For the last post of the year, I have a sweet record from the early days of the Globe song-poem factory, featuring the honey-voiced Kris Arden and the ubiquitous Sammy Marshall, both acoompanied by the usual gang, here identified as "The Keys". This record is from early enough in Globe's existence that they hadn't fallen into the bland, interchangable backing sounds that crop up repeatedly on later releases. 

Oddly, the AS/PMA page for this label has the artists reversed, each credited with the wrong side, and that error has made its way onto other discographies, as well. AS/PMA also dates the release to 1962, but this three star non-recommadation ("moderate sales potential") from Billboard says 1961. I was amused to see, a few slots down from that listing, Eddie Holland's "Jamie" - which is a GREAT record and which did chart top 40 pop and top ten R & B - relagated to a very poor two star rating. 

Kris Arden's offering, "Sundown Valley" is particularly nice, a country flavored shuffle in which the singer tries to coax a someone special to come back to her hometown, with a few enticing things about the town that they experience together. Kris' vocal is just lovely, the equal (in the song poem world) of a Cara Stewart performance, and that's high praise from me, indeed.  

Download: Kris Arden and the Keys - Sundown Valley


It strikes me that Sammy Marshall's turn, on the flip side, could be considered the answer record to "Sundown Valley", and the fact that both of the songs were written by the same song-poet makes that even more possible, although I have no way of knowing for certain. 

Anyway, in "Just Passing Through", Sammy sings of a woman who has fallen in love with him, despite his best efforts to let her know he wasn't going to stick around, which could certainly explain why Kris' man is no longer in "Sundown Valley". 

The music here is a little less compelling - I could certainly do without the sax solo, for one thing - but I am a sucker for that pained tone on certain words and notes, something that Sammy excelled at. 

Download: Sammy Marshall and the Keys - Just Passing Through



And now for something completely different. About six years ago, something inspired me - something insistent - to write a parody lyric for the song "Up Up and Away" by the Fifth Dimension. This is not even a record that I like - not when it came out when I was seven, and not now - and although I've written and recorded parodies in the past, all but one were of records that I love. Anyway, it wasn't until April of this year that I decided to make a track of my parody.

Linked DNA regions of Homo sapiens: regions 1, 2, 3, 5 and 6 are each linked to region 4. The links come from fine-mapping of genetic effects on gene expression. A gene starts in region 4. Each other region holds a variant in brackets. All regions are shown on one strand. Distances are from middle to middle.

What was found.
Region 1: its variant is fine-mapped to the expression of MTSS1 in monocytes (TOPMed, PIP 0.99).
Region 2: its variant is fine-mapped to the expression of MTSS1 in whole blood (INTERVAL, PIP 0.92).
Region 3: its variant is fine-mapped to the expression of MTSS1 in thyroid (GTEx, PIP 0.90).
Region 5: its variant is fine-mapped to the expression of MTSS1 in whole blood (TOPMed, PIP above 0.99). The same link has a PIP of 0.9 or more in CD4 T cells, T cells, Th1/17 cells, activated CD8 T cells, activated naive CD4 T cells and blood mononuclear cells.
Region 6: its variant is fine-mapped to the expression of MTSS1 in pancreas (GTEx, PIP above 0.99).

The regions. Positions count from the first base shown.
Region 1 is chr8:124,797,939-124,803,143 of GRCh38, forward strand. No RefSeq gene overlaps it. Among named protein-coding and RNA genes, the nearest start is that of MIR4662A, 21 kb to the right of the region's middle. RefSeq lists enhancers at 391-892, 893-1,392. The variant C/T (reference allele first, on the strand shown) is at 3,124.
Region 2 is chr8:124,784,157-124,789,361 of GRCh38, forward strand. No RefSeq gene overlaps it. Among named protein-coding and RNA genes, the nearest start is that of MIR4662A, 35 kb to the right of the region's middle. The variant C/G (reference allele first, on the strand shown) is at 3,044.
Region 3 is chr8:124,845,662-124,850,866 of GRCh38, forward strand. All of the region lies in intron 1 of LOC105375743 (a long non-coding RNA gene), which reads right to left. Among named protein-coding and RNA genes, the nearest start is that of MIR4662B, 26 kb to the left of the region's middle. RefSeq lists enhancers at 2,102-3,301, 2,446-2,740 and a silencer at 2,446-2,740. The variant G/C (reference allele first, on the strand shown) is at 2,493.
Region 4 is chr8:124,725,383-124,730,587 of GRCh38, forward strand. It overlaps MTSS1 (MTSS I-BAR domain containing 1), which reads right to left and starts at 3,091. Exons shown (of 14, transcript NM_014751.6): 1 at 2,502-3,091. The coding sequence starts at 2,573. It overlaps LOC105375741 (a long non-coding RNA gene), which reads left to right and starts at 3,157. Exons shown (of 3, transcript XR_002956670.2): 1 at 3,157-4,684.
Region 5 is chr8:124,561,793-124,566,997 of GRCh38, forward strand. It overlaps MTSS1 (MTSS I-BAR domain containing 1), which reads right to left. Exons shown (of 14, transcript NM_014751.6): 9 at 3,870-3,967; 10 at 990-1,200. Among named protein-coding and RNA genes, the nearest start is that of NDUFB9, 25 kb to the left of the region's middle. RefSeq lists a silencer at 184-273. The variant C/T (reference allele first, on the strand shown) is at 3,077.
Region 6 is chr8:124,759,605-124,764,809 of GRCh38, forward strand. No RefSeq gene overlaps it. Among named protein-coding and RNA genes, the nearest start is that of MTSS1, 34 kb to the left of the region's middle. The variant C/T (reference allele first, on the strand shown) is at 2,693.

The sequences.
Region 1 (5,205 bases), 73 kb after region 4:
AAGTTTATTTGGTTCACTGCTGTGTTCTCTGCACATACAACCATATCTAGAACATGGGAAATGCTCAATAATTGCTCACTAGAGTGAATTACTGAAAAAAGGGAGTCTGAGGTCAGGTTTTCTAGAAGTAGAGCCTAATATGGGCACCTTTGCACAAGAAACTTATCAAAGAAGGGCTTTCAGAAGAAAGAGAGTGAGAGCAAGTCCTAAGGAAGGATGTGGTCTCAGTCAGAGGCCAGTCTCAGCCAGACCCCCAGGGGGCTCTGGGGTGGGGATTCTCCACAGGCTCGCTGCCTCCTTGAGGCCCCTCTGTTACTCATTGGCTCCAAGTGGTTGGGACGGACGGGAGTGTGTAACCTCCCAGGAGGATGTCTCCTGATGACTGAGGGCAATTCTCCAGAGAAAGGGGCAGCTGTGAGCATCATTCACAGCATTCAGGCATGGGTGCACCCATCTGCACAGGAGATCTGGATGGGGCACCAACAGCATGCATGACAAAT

Anyone my age or perhaps even 10-15 years younger will likely know the song this is based on, but for those who don't, the original can be found here

I decided along the way that I wanted my music track to sound as close to exactly like the original Fifth Dimension track as I could possibly get out of my Midi set-up, and I think I succeeded to the point that the track sounds like a Karaoke track. It is not - I built it from the ground up, instrument by instrument. I worked on it off and on, sometimes on weekends, mostly when I took days off from work. It took me over seven months! 

I am very happy with the final product.... except that I can't settle on which prospective title is better, the one that reflects the original song's title ("Come, Come in and Play") or the one which better reflects the text of the parody ("My Curio Filled Room"). Regardless, I hope you enjoy it, and would love to hear comments, including thoughts on the better title. 

Download: Bob Purse - My Curio Filled Room (AKA Come, Come In and Play)

Monday, December 18, 2023

Is It Too Late? It's NEVER Too Late


The larger song-poem factories must have turned out dozens of records a year. MSR, Film City and Globe, for example, may have released hundreds of records every calendar year. Small labels such as Noval or Star Crest may have released far under one hundred records over the course of their existence. In the middle are companies including Tin Pan Alley and Sterling, who seem to have released about 25-35 records a year, or somewhere around two or three a month. 

I bring all this up because today's release features related titles, and my strong guess is that it was just a coincidence. If Tin Pan Alley was making four to six song-poems a month, there's no way they had much of a backlog of material waiting for release, or enough "in the can" to pair two songs who's titles both ask and answer the same question. 

Ellen Wayne is the singer, and the question in song is "Is It Too Late For Me?" This record is likely from 1960 or 1961, and this song is a slow, weepy ballad, with triplets - both chorded and played individually - on the guitar (that is, when the guitarist doesn't miss the strings). In theory, this sort of thing should appeal to me, but the whole thing is ham-fisted, particularly her overly wobbly, borderline weepy vocal. 

I wonder if the song-poet here, Richards Simmonds, later dropped one letter from his first and last names and became very famous. 

Download: Ellen Wayne - Is It Too Late For Me?


The answer to the question comes from a different song-poet - Louis Gallo (this guy?), on the flip side. And the answer, of course is: "It's NEVER Too Late". And this is an almost infinitely better record than the flip. It's bouncy, swingin' and Ellen's style works much better at this tempo. The guitarist handles the part considerably more effectively and the song doesn't wear out its welcome, lasting less than 90 seconds.   

Download: Ellen Wayne - It's Never Too Late